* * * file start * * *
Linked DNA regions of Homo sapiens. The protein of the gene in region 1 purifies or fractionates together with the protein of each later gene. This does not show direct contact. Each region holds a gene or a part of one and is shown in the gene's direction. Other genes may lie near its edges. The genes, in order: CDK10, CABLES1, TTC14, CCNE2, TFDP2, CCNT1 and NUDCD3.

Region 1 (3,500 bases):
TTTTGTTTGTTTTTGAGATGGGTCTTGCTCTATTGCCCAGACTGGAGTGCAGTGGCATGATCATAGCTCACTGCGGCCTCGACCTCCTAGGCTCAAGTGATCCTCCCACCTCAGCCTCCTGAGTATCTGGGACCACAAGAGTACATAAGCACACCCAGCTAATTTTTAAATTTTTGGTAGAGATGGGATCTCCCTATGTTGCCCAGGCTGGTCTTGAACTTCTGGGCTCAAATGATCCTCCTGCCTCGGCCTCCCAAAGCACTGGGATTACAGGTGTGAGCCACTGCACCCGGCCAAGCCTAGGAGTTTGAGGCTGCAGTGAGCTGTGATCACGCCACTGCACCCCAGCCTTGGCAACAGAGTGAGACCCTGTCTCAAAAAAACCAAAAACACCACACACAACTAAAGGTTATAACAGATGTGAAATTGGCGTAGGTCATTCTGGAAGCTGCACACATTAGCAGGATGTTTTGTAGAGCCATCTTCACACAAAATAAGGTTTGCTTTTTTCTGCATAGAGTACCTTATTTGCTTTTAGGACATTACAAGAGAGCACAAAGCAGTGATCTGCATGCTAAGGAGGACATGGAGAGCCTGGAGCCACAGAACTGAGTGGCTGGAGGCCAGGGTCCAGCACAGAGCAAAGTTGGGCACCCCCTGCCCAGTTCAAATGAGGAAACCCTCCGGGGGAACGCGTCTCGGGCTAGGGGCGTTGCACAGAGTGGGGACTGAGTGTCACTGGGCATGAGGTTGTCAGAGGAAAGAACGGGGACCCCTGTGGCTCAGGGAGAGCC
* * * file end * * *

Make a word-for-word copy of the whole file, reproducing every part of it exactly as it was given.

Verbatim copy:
Linked DNA regions of Homo sapiens. The protein of the gene in region 1 purifies or fractionates together with the protein of each later gene. This does not show direct contact. Each region holds a gene or a part of one and is shown in the gene's direction. Other genes may lie near its edges. The genes, in order: CDK10, CABLES1, TTC14, CCNE2, TFDP2, CCNT1 and NUDCD3.

Region 1 (3,500 bases):
TTTTGTTTGTTTTTGAGATGGGTCTTGCTCTATTGCCCAGACTGGAGTGCAGTGGCATGATCATAGCTCACTGCGGCCTCGACCTCCTAGGCTCAAGTGATCCTCCCACCTCAGCCTCCTGAGTATCTGGGACCACAAGAGTACATAAGCACACCCAGCTAATTTTTAAATTTTTGGTAGAGATGGGATCTCCCTATGTTGCCCAGGCTGGTCTTGAACTTCTGGGCTCAAATGATCCTCCTGCCTCGGCCTCCCAAAGCACTGGGATTACAGGTGTGAGCCACTGCACCCGGCCAAGCCTAGGAGTTTGAGGCTGCAGTGAGCTGTGATCACGCCACTGCACCCCAGCCTTGGCAACAGAGTGAGACCCTGTCTCAAAAAAACCAAAAACACCACACACAACTAAAGGTTATAACAGATGTGAAATTGGCGTAGGTCATTCTGGAAGCTGCACACATTAGCAGGATGTTTTGTAGAGCCATCTTCACACAAAATAAGGTTTGCTTTTTTCTGCATAGAGTACCTTATTTGCTTTTAGGACATTACAAGAGAGCACAAAGCAGTGATCTGCATGCTAAGGAGGACATGGAGAGCCTGGAGCCACAGAACTGAGTGGCTGGAGGCCAGGGTCCAGCACAGAGCAAAGTTGGGCACCCCCTGCCCAGTTCAAATGAGGAAACCCTCCGGGGGAACGCGTCTCGGGCTAGGGGCGTTGCACAGAGTGGGGACTGAGTGTCACTGGGCATGAGGTTGTCAGAGGAAAGAACGGGGACCCCTGTGGCTCAGGGAGAGCC